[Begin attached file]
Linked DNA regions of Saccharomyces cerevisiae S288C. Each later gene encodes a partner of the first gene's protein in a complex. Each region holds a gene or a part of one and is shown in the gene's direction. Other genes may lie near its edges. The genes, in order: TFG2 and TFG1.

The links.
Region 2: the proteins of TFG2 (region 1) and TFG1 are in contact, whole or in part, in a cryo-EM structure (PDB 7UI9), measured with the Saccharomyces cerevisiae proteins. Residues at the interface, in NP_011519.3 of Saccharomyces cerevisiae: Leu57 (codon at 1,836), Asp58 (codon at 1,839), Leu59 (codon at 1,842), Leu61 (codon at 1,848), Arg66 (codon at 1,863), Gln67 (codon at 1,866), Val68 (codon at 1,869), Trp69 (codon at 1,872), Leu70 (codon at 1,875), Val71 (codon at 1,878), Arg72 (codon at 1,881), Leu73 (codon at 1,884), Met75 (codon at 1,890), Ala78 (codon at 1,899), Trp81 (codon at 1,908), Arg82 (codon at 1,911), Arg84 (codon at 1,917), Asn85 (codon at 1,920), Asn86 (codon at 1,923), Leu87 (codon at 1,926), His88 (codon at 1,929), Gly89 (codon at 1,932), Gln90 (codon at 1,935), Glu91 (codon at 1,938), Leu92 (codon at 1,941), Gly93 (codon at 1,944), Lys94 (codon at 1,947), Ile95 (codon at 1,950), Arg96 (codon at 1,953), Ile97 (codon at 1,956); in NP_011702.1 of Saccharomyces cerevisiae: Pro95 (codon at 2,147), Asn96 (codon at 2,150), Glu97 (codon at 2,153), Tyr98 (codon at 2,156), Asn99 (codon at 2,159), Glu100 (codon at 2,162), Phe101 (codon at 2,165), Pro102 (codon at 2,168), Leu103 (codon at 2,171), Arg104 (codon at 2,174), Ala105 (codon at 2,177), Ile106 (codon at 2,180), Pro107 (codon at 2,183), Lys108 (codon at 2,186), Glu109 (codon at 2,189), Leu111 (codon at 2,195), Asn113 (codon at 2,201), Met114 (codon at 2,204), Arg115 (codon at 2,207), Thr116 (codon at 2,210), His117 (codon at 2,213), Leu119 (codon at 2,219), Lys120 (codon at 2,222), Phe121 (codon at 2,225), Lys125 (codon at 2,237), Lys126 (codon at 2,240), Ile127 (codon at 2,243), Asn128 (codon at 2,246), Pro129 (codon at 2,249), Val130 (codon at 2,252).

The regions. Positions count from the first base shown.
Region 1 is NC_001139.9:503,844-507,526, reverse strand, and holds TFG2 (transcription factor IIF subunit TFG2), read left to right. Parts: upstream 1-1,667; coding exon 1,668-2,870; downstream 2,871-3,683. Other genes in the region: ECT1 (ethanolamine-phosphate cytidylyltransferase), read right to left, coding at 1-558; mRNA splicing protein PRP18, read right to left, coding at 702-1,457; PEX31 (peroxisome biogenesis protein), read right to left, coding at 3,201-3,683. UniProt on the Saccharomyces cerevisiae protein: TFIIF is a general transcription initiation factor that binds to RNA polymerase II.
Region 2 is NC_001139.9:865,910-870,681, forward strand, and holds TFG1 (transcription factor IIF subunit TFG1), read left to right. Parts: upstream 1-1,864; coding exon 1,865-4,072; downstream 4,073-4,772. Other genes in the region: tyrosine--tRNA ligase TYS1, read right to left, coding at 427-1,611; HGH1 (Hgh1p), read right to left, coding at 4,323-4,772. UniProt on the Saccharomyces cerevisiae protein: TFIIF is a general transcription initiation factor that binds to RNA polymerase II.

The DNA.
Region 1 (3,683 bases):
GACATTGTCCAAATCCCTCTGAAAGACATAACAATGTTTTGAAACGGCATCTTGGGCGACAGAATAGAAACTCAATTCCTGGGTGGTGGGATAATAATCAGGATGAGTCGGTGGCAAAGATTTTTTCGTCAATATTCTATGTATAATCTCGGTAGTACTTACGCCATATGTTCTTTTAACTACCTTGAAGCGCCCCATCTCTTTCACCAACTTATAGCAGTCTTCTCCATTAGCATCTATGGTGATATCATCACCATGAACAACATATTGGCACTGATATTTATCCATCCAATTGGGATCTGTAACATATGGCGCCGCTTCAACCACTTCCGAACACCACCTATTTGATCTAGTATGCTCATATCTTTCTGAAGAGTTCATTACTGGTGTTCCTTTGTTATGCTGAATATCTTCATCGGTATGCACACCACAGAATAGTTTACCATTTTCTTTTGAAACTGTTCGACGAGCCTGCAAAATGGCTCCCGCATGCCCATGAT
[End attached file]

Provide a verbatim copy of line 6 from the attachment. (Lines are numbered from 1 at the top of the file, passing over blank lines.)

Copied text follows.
Region 2 is NC_001139.9:865,910-870,681, forward strand, and holds TFG1 (transcription factor IIF subunit TFG1), read left to right. Parts: upstream 1-1,864; coding exon 1,865-4,072; downstream 4,073-4,772. Other genes in the region: tyrosine--tRNA ligase TYS1, read right to left, coding at 427-1,611; HGH1 (Hgh1p), read right to left, coding at 4,323-4,772. UniProt on the Saccharomyces cerevisiae protein: TFIIF is a general transcription initiation factor that binds to RNA polymerase II.